Flight instructor appeared to correct plane before crash, witness tells NTSB

The flight instructor who died in a Newport News plane crash during an instructional flight this month appeared to try to correct the plane’s path before it hit the ground, a witness told the National Transportation Safety Board.

The NTSB’s preliminary report on the crash states the Cessna 172 Skyhawk departed the Newport News-Williamsburg International Airport’s runway at “a steep (nose-high) pitch attitude.” While in flight, the plane’s left wing stalled and dropped, then leveled out momentarily before dropping again and diving into a ditch next to the runway, according to a flight instructor who was taxiing nearby and saw the crash.

“The witness thought the instructor of the accident airplane tried to recover from the stall because the airplane’s wings leveled out momentarily before the left wing dropped again, and the airplane hit the ground on its belly,” the NTSB report states.

The flight instructor, Viktoria Ljungman, was killed, and two 18-year-old Hampton University students aboard the plane were seriously injured Oct. 6. Ljungman, a Hampton University graduate, majored in flight education was working as a flight instructor for Rick Aviation Flight School.

The NTSB has not reached a conclusion about what caused the crash. A spokesperson for the NTSB said the full investigation will take 1-2 years.

The witness told NTSB investigators the plane, flown by one of the students, took off with its nose pointed up at a roughly 30-degree angle before stalling at about 200 feet. The NTSB spokesperson noted investigators have received conflicting accounts of the plane’s altitude — between 200 feet and 50 feet — before the crash, and will continue to review available information.

Phil Solomon, a certified flight instructor and CFO of Heart of Virginia Aviation outside Richmond, reviewed the NTSB report and said the takeoff angle was far steeper than normal, noting a plane would typically take off with its nose at a maximum angle of 10-15 degrees.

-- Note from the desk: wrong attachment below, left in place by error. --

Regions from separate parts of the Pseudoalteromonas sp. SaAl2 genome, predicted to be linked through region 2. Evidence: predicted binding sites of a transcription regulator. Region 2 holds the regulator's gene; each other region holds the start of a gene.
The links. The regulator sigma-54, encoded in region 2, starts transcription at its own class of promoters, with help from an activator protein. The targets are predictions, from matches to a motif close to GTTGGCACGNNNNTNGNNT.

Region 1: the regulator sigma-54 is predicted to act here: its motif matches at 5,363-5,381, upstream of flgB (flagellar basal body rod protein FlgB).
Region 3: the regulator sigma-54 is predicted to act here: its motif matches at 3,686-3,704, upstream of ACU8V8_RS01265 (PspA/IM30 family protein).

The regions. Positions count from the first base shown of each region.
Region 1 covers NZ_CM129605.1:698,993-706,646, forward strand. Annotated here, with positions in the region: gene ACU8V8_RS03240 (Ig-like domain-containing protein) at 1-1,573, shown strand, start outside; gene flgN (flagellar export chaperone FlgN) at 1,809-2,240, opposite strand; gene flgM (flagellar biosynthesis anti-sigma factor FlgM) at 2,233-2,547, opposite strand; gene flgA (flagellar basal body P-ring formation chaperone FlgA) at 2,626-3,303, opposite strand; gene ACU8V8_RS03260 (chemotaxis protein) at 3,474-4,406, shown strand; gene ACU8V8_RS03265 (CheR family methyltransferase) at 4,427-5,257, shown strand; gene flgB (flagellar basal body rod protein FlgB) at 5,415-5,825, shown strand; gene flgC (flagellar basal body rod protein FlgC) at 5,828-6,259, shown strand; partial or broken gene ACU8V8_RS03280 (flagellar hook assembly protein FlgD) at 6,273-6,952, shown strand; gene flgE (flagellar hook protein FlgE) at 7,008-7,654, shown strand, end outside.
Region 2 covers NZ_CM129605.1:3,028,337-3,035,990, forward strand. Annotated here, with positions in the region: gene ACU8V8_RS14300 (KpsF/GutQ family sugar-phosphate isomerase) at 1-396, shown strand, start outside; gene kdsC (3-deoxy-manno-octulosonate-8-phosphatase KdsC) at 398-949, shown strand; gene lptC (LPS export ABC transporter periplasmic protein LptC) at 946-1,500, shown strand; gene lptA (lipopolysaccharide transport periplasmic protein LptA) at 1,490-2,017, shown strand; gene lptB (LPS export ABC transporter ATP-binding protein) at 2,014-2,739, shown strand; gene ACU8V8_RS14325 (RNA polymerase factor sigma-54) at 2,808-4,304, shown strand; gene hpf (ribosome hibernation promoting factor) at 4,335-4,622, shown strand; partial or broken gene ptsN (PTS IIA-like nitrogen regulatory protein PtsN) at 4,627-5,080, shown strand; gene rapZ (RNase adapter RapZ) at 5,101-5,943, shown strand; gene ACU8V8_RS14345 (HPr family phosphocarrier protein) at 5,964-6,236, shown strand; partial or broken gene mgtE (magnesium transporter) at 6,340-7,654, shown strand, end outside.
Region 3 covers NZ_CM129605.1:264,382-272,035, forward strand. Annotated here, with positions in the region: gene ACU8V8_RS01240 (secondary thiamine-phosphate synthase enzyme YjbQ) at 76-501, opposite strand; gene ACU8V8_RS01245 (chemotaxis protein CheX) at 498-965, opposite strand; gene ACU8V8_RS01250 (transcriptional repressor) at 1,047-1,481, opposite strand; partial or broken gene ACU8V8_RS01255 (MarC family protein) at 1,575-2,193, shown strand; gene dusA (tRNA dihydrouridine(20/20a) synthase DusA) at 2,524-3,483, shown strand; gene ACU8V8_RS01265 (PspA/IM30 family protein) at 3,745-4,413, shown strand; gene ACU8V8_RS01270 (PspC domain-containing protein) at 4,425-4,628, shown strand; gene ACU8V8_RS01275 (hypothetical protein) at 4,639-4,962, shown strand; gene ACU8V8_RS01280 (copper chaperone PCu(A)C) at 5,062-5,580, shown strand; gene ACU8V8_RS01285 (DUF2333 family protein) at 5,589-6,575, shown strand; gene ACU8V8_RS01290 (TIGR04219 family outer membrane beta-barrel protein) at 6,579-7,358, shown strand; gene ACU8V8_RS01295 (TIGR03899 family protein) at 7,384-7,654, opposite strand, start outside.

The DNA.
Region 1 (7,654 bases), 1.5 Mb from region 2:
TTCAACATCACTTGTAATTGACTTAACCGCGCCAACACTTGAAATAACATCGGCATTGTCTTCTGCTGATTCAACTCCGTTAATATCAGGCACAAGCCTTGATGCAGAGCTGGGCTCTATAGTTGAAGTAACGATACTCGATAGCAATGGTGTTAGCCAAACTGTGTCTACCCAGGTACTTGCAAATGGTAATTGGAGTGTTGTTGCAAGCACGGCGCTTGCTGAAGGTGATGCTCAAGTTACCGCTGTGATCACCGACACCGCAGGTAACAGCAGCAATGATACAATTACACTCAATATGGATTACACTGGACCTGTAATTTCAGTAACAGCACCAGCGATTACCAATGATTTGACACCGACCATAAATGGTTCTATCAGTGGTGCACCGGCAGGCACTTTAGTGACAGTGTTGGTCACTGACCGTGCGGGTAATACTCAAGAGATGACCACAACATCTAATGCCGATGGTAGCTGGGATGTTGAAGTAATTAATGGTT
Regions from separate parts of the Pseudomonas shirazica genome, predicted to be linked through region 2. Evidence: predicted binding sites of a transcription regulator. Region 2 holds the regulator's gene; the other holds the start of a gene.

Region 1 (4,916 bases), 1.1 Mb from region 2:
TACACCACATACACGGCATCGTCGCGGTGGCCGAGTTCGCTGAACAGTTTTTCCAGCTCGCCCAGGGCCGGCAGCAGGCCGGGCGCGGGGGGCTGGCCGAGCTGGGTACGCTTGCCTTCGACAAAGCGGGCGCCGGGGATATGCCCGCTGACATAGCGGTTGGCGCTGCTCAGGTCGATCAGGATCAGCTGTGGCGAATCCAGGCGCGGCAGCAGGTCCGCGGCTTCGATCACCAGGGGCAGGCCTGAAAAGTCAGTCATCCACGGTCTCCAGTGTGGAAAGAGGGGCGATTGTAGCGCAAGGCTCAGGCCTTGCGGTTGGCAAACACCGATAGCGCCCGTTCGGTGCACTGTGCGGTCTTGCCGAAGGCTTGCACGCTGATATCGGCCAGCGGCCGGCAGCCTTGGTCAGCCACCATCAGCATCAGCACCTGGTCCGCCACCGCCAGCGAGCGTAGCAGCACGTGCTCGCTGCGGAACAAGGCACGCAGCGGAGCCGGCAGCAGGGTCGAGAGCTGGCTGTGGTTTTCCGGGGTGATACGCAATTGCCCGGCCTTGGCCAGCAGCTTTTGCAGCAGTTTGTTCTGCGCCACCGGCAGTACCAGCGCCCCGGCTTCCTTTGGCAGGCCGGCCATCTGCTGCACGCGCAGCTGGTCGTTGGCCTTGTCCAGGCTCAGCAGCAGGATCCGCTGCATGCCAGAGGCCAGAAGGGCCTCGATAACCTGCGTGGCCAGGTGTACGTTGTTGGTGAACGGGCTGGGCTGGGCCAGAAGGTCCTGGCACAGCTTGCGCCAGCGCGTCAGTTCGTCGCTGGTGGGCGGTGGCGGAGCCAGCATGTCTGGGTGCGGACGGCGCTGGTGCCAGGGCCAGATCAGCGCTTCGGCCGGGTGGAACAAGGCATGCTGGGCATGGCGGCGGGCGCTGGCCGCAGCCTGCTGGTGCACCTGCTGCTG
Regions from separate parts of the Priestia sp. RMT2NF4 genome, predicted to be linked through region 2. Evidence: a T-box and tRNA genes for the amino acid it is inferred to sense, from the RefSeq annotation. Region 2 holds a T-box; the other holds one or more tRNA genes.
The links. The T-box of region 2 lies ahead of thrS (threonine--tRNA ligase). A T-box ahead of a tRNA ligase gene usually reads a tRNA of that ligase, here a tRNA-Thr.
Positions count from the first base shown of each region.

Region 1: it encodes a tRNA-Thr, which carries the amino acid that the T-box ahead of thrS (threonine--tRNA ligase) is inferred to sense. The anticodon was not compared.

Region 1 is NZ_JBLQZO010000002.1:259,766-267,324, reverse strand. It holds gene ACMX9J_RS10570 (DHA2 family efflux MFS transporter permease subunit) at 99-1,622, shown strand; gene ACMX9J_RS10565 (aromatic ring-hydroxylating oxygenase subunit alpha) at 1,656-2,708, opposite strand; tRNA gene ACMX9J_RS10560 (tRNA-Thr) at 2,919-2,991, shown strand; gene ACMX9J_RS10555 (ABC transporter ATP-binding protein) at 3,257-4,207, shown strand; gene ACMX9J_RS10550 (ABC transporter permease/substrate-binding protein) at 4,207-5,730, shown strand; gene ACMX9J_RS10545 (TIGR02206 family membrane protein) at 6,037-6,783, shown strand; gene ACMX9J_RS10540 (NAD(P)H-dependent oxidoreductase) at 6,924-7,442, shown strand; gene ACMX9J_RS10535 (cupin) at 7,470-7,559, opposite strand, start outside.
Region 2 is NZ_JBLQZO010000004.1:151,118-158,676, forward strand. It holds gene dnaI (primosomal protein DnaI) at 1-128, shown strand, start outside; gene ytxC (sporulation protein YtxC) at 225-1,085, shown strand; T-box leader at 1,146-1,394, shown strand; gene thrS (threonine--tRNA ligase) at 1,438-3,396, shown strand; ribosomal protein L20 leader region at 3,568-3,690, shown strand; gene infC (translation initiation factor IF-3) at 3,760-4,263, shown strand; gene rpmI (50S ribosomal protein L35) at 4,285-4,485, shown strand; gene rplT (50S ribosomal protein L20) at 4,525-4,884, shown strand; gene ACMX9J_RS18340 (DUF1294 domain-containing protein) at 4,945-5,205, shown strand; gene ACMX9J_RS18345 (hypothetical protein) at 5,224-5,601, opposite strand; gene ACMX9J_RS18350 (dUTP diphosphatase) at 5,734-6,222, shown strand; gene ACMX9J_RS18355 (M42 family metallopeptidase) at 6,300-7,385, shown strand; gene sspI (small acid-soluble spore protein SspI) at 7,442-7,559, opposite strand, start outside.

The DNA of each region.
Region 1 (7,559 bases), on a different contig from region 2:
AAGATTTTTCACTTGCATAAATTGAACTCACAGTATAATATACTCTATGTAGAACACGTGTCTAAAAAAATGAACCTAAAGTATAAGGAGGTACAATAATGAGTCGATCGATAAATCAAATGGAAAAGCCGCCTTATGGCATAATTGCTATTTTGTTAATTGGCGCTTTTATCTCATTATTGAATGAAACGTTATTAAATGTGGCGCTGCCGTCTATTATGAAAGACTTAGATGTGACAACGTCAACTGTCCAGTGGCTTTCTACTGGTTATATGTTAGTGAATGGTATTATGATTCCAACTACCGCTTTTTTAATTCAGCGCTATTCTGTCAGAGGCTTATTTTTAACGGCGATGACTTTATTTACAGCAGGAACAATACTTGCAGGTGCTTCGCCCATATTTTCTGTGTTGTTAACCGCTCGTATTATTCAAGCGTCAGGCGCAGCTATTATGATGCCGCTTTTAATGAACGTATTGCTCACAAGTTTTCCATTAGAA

“That was way, way, way above what would be necessary to cause a stall,” Solomon said.

Solomon said this type of stall, a “power on stall” or “departure stall,” occurs when an aircraft exceeds its critical angle of attack. Based on the description of the events in the report, he said the plane went from a stall into a spin.

“Typically, if you’re going to have that type of stall, it’s almost always going to be on some form of departure from the airport, which is why it can be deadly,” Solomon said.

The left wing tilting downward can be a sign of a plane encountering an asymmetrical force while the engine is at full power, which is known to cause the plane to corkscrew to the left, according to Solomon. There is a stall warning before the plane actually stalls, after which a pilot can push the nose down to correct its path, he said.

The NTSB report indicates weather conditions at the time of takeoff were clear and “flight control continuity” was established for all major flight control surfaces to the cockpit. Solomon said that means investigators found no technical issues with the flight controls.

The NTSB report notes that the Rick Aviation Flight School is accredited by the Federal Aviation Administration as a Part 141 flight school, which Solomon said is a “rigorous” process required for university affiliated flight schools. The students were a part of Hampton University’s Bachelor of Science aviation degree program, which has a partnership with Rick Aviation.

Virginia State Police identified the student pilot as Oluwagbohunmi Ayomide Oyebode of Hanover, Maryland. A police spokesperson previously said Oyebode tried to pull the plane up at “too steep of an angle,” which caused it to stall. Police have not named the other injured student or provided any updated information about their injuries or conditions.

A representative from Rick Aviation Flight School declined to comment on the preliminary NTSB report and the crash itself.

Solomon said it’s common practice for flight schools to have a student pilot accompanied by an instructor, who has the ability to easily take over the controls if needed, with another student in the back to observe.

Gavin Stone, 757-712-4806, gavin.stone@virginiamedia.com